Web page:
While this ideological conflict undergirds the book, D’Souza also draws on his background in India under British rule to explain why the history of colonialism in backward and underdeveloped countries was not all bad. In most cases, it brought the advantages of modern civilization with its scientific, economic, educational and medical improvements, and order out of chaos and anarchy. He takes great issue with the “multicultural premise of today that all cultures are equal” and that existing inequalities are the consequence of some cultures oppressing others. He does not deny that “ethnocentrism, colonialism and slavery are all part of the history of the West”, but points out that there is nothing distinctively Western about such oppression. Cycles of these influences have occurred throughout civilization in all cultures at one time or another. Cultures that are open to change grow and prosper.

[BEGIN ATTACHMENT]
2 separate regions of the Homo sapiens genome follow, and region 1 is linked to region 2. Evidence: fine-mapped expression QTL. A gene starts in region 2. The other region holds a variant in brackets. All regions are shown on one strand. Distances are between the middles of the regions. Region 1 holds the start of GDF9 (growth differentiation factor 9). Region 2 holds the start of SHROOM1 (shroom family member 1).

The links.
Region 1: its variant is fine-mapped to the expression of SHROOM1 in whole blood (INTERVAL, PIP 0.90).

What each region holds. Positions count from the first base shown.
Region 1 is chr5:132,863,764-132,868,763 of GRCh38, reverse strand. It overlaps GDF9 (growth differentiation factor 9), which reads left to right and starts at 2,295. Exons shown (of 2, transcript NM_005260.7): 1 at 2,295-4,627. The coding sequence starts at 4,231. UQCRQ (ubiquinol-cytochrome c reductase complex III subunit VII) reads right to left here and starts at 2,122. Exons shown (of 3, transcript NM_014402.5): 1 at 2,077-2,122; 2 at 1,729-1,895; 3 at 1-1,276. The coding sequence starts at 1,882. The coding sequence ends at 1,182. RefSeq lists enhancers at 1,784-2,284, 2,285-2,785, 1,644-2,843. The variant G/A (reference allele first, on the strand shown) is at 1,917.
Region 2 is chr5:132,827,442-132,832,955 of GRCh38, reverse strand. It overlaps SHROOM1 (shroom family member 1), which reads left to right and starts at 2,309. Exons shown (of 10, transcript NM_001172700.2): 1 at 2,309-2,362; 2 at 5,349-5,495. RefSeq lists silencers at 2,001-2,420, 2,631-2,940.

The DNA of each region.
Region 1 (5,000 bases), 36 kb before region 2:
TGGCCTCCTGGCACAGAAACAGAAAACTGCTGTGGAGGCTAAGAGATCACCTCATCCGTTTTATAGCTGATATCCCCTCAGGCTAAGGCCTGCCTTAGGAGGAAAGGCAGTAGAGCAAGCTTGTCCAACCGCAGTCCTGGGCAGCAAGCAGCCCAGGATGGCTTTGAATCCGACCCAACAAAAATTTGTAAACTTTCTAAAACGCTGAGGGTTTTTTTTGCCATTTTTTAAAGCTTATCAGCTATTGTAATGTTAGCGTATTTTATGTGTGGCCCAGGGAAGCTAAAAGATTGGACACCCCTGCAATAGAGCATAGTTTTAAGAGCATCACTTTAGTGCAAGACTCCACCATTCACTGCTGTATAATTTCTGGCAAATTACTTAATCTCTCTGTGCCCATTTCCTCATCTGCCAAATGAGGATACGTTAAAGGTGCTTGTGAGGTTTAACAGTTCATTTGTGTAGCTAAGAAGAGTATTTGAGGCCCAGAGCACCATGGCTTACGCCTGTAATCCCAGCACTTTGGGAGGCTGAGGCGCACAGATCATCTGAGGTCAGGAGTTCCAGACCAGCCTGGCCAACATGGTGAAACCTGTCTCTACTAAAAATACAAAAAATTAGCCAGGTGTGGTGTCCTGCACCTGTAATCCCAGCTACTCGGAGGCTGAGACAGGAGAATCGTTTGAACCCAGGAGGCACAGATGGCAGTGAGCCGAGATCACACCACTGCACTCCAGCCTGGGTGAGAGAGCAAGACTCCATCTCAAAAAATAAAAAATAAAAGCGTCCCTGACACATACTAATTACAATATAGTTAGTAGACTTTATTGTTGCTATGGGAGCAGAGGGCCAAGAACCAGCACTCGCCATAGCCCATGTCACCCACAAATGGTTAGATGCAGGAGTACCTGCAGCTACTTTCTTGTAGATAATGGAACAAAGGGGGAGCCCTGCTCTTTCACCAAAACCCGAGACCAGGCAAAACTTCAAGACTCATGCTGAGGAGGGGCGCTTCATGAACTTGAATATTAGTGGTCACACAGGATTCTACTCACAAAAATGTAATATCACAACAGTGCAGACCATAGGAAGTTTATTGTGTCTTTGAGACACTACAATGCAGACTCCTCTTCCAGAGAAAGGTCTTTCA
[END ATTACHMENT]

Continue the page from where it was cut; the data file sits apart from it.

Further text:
There is a whole chapter on “The Reparations Fallacy”and how the African-American leaders are betraying their people by promoting a victim mentality and an expectation of benefits from society by “agitation” without working for them. Ironically, it is the period from 1965 to the present, during the time of the Great Society attempting to mainstream and raise the standards of minorities, that the black family has disintegrated from the stability it had achieved prior to that time. He says this cannot be attributed to “white racism” which was more prevalent prior to that time and was inflicted on all minority groups without such debilitating effects. Our society grants equality of rights under the law: Equality of opportunities, not equality of outcomes. African-Americans were not always granted legal equality, but they have it now, and that is all they are entitled to. He supports M.L.King’s point that what we each do with our rights is up to us. More rights given to one group can be had only by taking away some rights from another.